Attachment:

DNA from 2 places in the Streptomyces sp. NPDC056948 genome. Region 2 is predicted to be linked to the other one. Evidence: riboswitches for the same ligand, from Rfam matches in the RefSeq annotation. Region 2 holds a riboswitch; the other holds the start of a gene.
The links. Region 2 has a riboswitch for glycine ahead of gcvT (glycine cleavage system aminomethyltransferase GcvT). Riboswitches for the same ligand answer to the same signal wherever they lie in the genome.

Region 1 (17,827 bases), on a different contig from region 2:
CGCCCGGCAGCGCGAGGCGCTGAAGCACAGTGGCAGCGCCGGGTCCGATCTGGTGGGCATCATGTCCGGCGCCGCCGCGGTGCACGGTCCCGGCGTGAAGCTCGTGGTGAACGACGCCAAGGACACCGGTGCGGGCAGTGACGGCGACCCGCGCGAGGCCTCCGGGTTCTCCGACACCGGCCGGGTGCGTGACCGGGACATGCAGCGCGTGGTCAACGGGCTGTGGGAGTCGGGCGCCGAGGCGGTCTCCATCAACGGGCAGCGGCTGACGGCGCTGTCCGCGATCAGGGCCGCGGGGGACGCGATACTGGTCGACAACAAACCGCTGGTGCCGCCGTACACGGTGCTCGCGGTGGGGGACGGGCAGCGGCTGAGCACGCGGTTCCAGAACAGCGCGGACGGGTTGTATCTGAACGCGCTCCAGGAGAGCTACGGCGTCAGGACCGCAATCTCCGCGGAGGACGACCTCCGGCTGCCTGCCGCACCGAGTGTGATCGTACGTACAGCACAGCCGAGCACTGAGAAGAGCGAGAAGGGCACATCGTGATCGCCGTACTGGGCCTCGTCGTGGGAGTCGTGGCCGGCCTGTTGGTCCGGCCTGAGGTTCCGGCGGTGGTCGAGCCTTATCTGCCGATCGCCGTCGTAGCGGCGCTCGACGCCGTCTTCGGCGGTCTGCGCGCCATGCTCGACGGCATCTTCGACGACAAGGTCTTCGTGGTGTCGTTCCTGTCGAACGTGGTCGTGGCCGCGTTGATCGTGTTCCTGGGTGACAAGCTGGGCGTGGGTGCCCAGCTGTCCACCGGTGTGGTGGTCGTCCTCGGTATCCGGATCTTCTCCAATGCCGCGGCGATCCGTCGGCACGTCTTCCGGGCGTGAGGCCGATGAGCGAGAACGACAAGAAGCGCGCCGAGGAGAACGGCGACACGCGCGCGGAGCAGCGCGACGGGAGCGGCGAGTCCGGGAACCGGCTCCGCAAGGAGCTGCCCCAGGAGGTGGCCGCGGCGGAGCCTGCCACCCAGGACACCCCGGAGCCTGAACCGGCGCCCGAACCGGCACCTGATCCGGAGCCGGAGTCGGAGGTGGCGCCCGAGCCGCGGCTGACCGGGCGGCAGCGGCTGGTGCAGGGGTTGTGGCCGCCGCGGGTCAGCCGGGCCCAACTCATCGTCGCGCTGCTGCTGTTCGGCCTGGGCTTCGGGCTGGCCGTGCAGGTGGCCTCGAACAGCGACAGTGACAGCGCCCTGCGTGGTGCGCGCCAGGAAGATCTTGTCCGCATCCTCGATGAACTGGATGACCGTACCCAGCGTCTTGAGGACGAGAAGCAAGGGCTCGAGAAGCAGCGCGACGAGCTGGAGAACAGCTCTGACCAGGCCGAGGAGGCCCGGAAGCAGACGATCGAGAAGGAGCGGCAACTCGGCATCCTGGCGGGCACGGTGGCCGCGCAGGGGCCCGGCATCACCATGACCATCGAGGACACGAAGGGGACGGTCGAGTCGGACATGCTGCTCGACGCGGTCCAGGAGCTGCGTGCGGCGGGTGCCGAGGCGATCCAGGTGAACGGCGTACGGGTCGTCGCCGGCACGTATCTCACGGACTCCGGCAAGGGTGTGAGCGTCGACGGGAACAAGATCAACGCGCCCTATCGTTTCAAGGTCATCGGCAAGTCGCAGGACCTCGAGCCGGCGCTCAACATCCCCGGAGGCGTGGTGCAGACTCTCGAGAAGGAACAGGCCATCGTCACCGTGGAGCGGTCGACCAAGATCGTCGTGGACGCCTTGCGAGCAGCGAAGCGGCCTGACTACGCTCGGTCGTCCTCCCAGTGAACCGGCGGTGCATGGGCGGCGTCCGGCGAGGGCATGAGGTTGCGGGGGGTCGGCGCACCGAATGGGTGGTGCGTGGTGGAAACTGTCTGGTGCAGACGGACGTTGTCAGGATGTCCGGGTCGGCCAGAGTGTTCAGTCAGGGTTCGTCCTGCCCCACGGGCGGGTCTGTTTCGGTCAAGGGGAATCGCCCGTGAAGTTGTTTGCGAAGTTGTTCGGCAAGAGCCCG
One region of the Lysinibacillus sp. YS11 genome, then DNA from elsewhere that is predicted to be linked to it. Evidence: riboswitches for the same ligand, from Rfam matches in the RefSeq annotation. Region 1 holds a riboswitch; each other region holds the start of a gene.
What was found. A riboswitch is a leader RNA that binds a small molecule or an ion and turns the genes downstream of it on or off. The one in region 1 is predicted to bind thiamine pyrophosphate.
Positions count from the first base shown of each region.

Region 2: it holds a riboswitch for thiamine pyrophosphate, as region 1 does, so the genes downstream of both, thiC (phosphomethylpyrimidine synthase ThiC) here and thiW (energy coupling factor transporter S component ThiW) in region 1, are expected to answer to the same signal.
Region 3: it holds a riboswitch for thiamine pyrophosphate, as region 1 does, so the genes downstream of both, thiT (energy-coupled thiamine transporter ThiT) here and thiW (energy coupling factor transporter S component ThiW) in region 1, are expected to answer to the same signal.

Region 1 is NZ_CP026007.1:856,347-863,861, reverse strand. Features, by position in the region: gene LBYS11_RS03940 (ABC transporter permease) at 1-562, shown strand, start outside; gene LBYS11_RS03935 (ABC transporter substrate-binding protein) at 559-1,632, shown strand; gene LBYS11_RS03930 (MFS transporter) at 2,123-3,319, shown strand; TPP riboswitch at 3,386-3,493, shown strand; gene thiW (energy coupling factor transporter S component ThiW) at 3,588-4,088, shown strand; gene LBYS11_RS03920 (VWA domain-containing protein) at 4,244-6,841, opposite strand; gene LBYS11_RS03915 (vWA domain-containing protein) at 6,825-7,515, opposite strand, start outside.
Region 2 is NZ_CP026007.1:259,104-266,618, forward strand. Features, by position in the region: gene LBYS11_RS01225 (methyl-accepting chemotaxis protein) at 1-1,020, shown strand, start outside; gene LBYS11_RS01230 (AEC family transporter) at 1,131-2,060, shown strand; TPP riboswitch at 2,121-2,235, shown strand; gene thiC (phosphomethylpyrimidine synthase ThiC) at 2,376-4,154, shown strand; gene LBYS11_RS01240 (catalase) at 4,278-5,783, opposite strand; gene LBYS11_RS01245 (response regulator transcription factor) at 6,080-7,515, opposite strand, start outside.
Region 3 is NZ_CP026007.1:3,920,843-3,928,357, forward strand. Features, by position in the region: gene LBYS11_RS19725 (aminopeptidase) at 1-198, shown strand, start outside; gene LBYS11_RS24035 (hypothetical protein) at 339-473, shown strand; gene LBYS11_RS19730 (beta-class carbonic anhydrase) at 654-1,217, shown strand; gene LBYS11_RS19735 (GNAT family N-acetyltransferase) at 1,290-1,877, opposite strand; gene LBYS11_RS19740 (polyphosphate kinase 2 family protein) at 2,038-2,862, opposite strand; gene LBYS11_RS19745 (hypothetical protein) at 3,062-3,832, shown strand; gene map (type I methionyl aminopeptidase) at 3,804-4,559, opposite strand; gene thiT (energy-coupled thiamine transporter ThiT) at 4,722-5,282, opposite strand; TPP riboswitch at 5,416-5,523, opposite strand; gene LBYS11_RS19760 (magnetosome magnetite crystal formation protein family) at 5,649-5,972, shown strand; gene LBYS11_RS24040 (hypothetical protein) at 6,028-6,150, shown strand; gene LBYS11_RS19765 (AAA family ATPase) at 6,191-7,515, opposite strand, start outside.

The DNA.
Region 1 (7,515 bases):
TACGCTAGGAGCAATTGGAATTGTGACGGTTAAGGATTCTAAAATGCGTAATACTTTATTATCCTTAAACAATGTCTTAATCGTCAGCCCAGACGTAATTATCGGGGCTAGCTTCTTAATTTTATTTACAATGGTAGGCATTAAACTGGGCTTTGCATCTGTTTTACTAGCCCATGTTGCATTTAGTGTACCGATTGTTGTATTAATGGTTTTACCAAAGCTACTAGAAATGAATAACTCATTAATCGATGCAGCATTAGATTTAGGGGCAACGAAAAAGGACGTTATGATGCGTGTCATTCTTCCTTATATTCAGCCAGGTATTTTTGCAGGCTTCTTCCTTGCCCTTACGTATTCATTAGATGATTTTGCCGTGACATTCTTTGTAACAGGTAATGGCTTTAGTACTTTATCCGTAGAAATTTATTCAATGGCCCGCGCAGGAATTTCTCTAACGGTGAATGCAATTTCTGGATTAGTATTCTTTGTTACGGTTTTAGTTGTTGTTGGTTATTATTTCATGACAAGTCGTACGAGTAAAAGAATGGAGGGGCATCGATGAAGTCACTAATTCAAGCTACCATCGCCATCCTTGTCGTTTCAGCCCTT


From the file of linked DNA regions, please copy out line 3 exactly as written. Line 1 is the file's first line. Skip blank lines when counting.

Region 1 (17,827 bases), on a different contig from region 2: